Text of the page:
CIVIL CAUSE NO. 1254 OF 2001





  Jumbe, Counsel for the Plaintiff


This assessment of damages is in pursuance of a default judgment of July 17, 2001.  It was adjudged, in that judgment, that the defendants do pay the plaintiffs damages for loss of dependency and loss of expectation of life.

The hearing of the evidence on the assessment proceeded in the absence of the defendants.  They were, however, duly served with the requisite notice.

Only one witness, Emma Stenala, testified.  It was her evidence that she is aged 30 and that the deceased, Stenala Piano, was his father.  He died on June 17, 2000, after being hit by a vehicle at Magomero on the Blantyre/Zomba road.  Apart from herself, the deceased is survived by 3 other children namely: Mabvuto, aged 34, Masauko, aged 32  and Zione, aged 21.  She further testified that before his death, her father was a fishmonger and was also in carpentry business.  From these ventures, he would generate roughly between K4000.00 and K5000.00 in a month.

As regards the claim for loss of expectation of life, it was held in Cain vs. Wilcock  (1968) All ER 817 that the award of damages is usually a conventional figure.  This is because loss of expectation of life is an aspect that cannot be quantified in monetary terms by use of any known mathematical formula.  In her submission, counsel for the plaintiff cited, among others, the case of Bwanali v. Prime Insurance Company Limited Civil Cause Number 3552 of 2002 (unreported).  In that case, an award of K45,000.00 was made for loss of expectation of life.   The deceased died at the age of 15.  The plaintiff in this case, according to the death report, Exhibit P1, died at the age of 42.  I consider an award of K30,000.00 to be fair and adequate in this case for loss of expectation of life.

For loss of dependency, the approach courts have developed in arriving at an award of damages is by employing the multiplicand and multiplier formula.  The multiplicand is a figure presenting the deceased’s monthly earnings and the multiplier is the estimated number of more years the deceased could have lived if not for the wrongful death.  The evidence in this case shadows that the deceased was earning in the regions of K4,000.00 to K5000.00 in a month which averages to K4500.00.  He died at the age of 42.  Recent statistics indicate the level of life expectancy in this country to be in the regions of 45 to 50 years.  Considering other eventualities of life which could have led to the deceased early demise and the obvious benefit his dependants would have in getting a lump sum payment, I shall use the figure of 6 as the multiplier.  This assumes that the deceased would have lived up to the age of 48.  Inoder to arrive at the award for loss of dependency the multiplicand is multiplied by the multiplier and then the figure of 12 representing the number of months in a year and then a reduction of one third of the resulting product is made representing the portion of earnings the deceased is assumed to have committed to purely personal expenses.  The calculation for loss of dependency would thus be as follows:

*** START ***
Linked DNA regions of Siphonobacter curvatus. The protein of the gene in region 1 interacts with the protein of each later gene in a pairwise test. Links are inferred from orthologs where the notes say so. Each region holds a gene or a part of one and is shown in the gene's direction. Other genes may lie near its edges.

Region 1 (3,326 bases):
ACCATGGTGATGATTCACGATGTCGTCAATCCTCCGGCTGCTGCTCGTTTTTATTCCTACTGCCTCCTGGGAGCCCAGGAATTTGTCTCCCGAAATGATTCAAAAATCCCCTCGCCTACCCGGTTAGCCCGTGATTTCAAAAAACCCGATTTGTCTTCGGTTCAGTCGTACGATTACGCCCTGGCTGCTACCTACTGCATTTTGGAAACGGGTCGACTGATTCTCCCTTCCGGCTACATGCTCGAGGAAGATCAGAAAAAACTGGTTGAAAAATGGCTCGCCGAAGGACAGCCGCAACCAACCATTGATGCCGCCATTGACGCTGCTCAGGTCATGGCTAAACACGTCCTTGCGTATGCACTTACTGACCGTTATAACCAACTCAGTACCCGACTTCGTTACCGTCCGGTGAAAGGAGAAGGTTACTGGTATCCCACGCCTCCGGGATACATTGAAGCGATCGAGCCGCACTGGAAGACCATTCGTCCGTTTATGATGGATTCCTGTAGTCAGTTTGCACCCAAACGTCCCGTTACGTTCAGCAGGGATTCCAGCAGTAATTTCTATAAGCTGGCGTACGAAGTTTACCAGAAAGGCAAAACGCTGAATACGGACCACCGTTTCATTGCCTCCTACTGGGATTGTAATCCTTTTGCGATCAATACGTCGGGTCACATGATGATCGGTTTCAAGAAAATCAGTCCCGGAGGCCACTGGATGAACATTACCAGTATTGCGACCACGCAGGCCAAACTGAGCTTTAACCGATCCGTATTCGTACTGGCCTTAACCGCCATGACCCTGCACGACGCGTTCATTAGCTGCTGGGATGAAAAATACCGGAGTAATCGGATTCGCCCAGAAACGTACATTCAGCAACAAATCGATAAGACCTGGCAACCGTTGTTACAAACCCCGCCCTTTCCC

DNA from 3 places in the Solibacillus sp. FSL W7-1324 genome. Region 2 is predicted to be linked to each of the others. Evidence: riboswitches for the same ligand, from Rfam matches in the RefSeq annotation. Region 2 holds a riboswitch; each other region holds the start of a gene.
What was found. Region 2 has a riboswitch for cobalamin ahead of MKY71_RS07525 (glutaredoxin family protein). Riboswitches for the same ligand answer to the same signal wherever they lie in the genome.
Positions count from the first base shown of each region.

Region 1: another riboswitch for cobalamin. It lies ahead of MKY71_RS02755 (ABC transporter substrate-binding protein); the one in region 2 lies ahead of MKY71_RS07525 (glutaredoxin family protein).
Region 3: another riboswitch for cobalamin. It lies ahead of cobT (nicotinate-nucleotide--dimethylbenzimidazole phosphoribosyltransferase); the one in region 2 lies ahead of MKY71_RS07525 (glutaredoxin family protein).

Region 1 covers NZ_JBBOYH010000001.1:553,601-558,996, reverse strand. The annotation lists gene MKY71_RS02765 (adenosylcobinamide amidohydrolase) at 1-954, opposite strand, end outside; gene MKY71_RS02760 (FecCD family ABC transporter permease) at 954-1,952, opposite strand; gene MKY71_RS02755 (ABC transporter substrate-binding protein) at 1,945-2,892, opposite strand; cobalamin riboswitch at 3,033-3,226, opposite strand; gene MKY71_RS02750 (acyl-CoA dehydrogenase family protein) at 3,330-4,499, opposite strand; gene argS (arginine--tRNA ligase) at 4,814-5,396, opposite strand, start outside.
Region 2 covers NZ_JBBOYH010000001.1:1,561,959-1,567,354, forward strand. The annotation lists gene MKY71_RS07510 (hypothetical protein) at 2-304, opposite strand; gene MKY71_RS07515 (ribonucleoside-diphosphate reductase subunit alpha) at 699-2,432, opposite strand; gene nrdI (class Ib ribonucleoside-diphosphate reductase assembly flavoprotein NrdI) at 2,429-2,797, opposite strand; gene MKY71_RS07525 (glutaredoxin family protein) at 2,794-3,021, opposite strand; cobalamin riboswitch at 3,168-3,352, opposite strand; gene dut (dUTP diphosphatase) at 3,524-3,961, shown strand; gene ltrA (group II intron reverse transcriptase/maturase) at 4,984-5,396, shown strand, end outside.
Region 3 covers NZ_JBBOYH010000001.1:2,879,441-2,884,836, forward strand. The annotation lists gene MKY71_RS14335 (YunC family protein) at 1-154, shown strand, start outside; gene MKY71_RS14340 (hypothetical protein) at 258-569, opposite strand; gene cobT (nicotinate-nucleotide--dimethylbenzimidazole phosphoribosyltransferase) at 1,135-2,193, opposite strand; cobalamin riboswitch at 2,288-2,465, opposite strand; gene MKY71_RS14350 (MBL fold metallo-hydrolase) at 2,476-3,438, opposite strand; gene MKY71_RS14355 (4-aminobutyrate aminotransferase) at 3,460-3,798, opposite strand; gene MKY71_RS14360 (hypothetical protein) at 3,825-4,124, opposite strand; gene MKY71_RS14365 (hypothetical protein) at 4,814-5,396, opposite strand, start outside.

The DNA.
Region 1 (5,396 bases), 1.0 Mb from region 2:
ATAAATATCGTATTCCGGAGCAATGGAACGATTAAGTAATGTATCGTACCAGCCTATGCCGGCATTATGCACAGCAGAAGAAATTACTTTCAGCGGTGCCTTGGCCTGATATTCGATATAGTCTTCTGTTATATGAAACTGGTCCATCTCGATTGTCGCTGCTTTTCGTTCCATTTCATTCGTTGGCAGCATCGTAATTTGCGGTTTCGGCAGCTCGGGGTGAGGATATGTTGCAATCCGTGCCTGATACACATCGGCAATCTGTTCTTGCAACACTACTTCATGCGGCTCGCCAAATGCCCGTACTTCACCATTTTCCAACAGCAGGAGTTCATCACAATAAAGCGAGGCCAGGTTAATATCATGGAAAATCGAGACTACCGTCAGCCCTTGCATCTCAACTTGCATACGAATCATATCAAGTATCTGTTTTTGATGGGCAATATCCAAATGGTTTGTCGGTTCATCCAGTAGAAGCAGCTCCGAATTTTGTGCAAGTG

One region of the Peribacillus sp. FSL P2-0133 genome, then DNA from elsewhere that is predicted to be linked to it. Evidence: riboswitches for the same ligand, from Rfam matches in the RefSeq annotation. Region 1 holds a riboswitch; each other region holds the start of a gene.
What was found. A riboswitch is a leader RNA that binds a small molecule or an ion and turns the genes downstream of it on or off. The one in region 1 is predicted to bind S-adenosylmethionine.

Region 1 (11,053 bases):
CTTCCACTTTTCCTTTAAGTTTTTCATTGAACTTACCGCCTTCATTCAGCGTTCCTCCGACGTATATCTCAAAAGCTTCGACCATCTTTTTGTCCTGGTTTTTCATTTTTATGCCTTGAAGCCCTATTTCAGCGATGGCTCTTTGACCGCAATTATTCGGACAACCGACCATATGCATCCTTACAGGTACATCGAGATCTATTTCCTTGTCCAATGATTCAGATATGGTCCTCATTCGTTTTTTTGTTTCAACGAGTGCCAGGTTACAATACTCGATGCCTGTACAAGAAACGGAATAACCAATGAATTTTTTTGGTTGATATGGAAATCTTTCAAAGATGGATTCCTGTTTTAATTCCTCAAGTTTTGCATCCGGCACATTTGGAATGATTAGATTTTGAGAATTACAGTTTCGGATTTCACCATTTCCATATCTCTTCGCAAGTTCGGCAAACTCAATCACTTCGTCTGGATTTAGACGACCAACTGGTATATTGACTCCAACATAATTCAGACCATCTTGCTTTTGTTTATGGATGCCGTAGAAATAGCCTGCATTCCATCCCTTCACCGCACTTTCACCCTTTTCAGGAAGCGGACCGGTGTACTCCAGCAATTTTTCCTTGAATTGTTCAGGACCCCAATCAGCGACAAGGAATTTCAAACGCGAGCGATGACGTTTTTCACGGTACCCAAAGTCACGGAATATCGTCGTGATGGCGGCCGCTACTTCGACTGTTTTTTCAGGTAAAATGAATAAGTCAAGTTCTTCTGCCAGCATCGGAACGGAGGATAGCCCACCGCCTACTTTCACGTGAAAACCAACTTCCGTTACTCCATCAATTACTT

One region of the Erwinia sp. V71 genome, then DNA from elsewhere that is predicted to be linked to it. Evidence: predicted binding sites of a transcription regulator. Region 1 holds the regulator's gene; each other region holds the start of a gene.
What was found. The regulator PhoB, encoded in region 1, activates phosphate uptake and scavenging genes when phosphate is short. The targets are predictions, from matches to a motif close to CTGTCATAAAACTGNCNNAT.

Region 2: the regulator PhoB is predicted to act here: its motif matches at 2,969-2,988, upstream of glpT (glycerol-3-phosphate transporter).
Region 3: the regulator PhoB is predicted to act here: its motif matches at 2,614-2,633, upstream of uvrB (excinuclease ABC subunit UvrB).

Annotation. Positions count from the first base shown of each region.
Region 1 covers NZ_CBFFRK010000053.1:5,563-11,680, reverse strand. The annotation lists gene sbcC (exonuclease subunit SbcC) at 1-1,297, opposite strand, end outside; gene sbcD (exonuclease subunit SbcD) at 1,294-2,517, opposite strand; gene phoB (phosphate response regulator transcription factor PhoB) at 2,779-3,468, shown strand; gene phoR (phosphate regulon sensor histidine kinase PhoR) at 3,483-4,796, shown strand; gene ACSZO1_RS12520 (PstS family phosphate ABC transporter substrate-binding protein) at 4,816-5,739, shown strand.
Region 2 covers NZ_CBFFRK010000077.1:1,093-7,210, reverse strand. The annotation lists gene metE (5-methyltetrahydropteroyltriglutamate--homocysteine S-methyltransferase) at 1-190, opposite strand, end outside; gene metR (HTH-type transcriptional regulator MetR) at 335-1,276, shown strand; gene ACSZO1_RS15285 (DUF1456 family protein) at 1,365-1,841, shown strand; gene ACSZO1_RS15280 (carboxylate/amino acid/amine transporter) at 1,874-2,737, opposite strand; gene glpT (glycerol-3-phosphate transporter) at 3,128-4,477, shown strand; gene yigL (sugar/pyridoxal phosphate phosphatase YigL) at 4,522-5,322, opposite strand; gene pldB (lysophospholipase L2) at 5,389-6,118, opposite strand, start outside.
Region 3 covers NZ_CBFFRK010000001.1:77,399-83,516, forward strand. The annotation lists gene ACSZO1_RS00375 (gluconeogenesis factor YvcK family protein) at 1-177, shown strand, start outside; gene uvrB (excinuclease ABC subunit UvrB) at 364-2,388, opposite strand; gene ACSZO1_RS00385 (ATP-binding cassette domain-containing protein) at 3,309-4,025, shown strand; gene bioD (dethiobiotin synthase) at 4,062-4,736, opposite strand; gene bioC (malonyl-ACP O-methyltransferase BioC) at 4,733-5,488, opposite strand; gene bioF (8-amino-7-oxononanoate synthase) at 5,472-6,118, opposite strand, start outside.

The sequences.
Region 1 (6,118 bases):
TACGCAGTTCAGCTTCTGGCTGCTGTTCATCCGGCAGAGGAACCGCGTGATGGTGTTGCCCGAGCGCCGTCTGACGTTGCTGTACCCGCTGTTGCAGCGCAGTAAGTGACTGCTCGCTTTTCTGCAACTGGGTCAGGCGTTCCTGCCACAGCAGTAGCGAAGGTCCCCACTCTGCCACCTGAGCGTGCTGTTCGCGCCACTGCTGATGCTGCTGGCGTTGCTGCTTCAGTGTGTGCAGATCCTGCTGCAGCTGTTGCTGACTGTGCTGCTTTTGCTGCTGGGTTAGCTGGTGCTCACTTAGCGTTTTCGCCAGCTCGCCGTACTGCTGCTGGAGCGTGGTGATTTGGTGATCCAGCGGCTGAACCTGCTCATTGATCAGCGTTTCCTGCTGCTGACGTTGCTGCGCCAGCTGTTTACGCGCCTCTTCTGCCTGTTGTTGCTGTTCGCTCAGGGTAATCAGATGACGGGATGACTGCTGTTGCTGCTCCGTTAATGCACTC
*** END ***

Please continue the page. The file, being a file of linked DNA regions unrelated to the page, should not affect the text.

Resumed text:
4500 x 6 x 12 x ? = K216,000.00.

The total award in therefore comes to K246,000.00.   It is noted that all the deceased’s  dependants are adults, the youngest being aged 22.  I apportion the awarded sum as follows:

Mabvuto Stenala K50,000.00
Masauko Stenala K50,000.00
Emma Stenala K61,500.00
Zione Stenala K84,500.00

Costs of this action are for plaintiff.

Made in Chambers this day of February 4, 2002 at BLANTYRE.

H S B Potani